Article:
Steeper than what you could easily walk or climb.

It was decided that it is time for a hummer here, and so we have
embarked on this adventure, this long financial trip of buying one from
the US.  I for one, did 40,000 miles of these mountain roads last year
and don't want to do that in a solid axle tippy toyota again and further
more I think I will be doing 80,000 this coming year, so no way,  but
that isn't going to get me one.  I told Blane I would drive faster if it
would help ideas gel.

Actually, maybe it is because I hold onto the steering wheel, but he
really seems to move around a lot while I am driving.  Glad he's got his
seat belt on.  Made him get out of the truck yesterday when we got over
on the door on my side, cause I told him the ten kilo of potato going on
by was bad enough and with the window open I wouldn't be able to get my
head pulled out of the mud fast enough to breath if we went on over and
that cheap toyota seat belt gave out.  He consented, not offended,
knowing his full value on the end of the drill, packing cement, and just
as one of the best hearted encouragements I know of since he is one of a
few of my friends (do have a couple left) who has come over here and
matter of fact glutton for punishment he came over twice.

Well last week we went down in that hole because it was too dangerous
for the Akhas, I wouldn't let them, body size pieces of mud fallin down
on me, and Blane he sort of spooked me when up there seven meters above
me he couldn't get over the rim and I had no where to go and there
wasn't a big enough Akha up there to grab him and drag him over it, well
good nature must have carried through, hell, he ain't big, but he's
bigger than me.

Well, I dug the hole out to seven meter and then we packed big rocks in
the bottom and went up 16 concrete rings, filled gravel on the outside
and now they have a well, solid one.

Ok, so hummer, that's what we are going to do.  $86,000 start price, and
then tools, a host of spare parts, and modifications, all that sort of
thing, then get it over here, shouldn't take much, and then figure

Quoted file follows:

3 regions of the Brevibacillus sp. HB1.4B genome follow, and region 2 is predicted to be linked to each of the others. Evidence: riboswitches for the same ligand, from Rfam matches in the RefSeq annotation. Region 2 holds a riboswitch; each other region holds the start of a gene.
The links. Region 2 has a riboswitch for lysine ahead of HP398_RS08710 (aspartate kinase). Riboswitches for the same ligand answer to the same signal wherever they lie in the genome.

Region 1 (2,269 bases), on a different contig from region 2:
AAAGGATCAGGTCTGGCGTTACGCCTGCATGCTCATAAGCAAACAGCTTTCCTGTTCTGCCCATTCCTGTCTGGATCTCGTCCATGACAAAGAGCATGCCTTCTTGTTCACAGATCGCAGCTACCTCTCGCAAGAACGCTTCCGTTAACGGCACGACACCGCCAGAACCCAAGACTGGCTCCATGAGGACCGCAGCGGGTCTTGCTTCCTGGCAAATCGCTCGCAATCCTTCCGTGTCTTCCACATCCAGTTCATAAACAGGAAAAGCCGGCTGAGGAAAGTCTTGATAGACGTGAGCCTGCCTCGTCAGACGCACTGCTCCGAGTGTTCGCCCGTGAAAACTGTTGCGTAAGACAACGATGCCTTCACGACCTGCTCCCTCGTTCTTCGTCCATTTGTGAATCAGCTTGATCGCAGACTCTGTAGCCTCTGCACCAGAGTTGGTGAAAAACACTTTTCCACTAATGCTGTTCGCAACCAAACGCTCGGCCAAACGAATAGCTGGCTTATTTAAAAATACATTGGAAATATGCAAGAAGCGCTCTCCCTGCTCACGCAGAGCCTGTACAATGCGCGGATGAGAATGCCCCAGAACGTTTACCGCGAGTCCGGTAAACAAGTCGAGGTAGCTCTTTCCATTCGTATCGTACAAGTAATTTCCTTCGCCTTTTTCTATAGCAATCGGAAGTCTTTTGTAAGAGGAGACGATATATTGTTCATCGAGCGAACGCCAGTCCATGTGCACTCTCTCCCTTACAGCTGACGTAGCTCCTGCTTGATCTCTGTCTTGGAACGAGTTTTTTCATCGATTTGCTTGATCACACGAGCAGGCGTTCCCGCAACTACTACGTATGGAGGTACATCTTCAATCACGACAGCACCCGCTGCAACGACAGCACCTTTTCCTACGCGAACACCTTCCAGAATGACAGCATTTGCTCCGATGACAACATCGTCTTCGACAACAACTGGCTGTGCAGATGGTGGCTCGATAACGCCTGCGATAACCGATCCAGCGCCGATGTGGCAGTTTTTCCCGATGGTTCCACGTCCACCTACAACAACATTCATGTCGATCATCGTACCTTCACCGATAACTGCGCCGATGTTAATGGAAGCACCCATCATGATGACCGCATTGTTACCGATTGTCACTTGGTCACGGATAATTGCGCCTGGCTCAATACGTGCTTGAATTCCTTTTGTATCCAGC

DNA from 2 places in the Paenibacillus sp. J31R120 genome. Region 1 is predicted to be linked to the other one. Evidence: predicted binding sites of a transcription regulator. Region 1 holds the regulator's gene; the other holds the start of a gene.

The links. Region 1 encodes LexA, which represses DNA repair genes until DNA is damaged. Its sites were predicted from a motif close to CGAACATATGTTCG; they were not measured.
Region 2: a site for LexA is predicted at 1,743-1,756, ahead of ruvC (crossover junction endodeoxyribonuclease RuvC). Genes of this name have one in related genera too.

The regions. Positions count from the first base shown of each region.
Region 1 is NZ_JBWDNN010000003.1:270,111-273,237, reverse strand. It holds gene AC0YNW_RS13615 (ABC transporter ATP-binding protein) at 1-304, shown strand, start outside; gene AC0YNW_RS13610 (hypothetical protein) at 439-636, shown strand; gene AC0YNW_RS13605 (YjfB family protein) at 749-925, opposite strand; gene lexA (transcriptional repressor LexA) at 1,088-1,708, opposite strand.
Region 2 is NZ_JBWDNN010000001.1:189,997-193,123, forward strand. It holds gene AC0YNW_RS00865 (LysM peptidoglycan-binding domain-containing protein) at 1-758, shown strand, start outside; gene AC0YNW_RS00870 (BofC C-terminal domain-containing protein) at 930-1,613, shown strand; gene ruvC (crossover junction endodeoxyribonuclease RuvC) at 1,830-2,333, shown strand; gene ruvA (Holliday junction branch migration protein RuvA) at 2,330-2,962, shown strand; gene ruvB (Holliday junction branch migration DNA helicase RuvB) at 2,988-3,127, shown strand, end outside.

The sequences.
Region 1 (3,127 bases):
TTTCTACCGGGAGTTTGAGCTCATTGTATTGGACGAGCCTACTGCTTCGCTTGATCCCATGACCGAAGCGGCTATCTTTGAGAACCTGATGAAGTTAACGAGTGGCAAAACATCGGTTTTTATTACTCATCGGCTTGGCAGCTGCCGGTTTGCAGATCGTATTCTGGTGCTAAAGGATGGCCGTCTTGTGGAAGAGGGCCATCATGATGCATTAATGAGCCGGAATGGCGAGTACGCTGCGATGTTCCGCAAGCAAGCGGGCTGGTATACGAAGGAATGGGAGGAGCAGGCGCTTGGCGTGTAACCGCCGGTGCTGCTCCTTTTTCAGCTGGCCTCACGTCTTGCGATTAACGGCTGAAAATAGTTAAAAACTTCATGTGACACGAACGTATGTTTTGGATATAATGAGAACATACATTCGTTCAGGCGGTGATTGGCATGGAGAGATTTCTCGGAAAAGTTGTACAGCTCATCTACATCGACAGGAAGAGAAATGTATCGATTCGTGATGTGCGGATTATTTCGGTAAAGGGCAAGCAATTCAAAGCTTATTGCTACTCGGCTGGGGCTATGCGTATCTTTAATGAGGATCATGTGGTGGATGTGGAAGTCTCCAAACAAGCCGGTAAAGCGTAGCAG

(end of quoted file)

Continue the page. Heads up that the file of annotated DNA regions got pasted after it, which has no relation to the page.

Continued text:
80,000 miles, well sort of cheap, about a $1 a mile to buy a hummer to
deliver emergency round the clock road thrashin med services to 70,000
Akhas in Thailand alone, and we got 200,000 more in Burma now that the
door is open again, so you see, that ain't much.  Heck, that's only a
few less people than we got in Salem Oregon and that is one service
vehicle, no library, no hospitals, no schools to speak of, heck these
Akha sure are not a service drain compared to the wealth you could find
in Salem and all the public assistance and freebees for those folks that
come from the feds.  Yeah, funny how we sort of make the indigenous jump
higher before we give em a fraction of what we got.  One church in salem
runs $3 million these days it seems, so I figured I'd get a hummer to
keep me in the villages just all that much more for sure.  course with
the repair record on those things, might need two of em.

Ok, now the big banana.

For this year, all services provided and all work accomplished, we are
still short $12,000 US dollars for the end of the year.  So get out your
checkbooks, don't be shy, and write a check, lets get this paid off, and
clear the decks for the new millenium.  All Akha Villages are now Y2K
ready by the way.

Now if writing a check isn't enough for you, add on $600 and come on
over here and we will give you the ride of your life, hell for leather
in the villages, puttin smiles on faces and giving back a fraction of
what we've eaten already in the west to a great bunch of people who are
a lot different than us in many ways and make this world so wonderful by
bein them and bein here.

Rest of December is going to be high water work time, just way too much
to do, camera crews coming, another group, and so much to catch up on
that I don't know if I will get another one of these out this month.

By the way, if you don't like checks, then go to the secure site listed
at the bottom of this email and use your visa card, I won't tell your
dad, mine said it was easier to get forgiveness than permission, so if
he complains, just add him to our email list, that should take care of
it.  And don't forget about the hummer, no kiddin, cause if you don't
believe me just ask Blane, or let me strap you in over on that side and
show you what I do with a toyota.

By the way, the other reason that I'm sort of gonna phase this thing
out, is that the box is gone, the front fenders are gone, the unibody
has a crack run down six inches BEHIND the battery, good back up vehicle

Saved just more than a few lives this year.



Matthew McDaniel
The Akha Heritage Foundation
386/3 Sailom Joi Rd
Maesai, Chiangrai, 57130
Mobile Phone Number:  Sometimes hard to reach while in Mountains.

US Address:

Donations by check or money order may be sent to:

The Akha Heritage Foundation
PO BOX 6073
Salem OR 97304

By Visa Card Secure Site:


Donations by direct banking can be transferred to:

Wells Fargo Bank
Akha Heritage Foundation
Acc. # 0081-889693
Keizer Branch # 1842  04
4990 N. River Road.
Keizer, Oregon,  97303 USA
ABA # 121000248

Or In Thailand:

Matthew  Duncan McDaniel
Acc. # 3980240778
Bangkok Bank Ltd.
Maesai Branch

Web Site:

mailto:akha at loxinfo.co.th

Discussion Groups:
akha at onelist.com
indigenousworld at onelist.com

Endangered-Languages-L Forum: endangered-languages-l at carmen.murdoch.edu.au
Web pages http://carmen.murdoch.edu.au/lists/endangered-languages-l/
Subscribe/unsubscribe and other commands: majordomo at carmen.murdoch.edu.au

More information about the Endangered-languages-l mailing list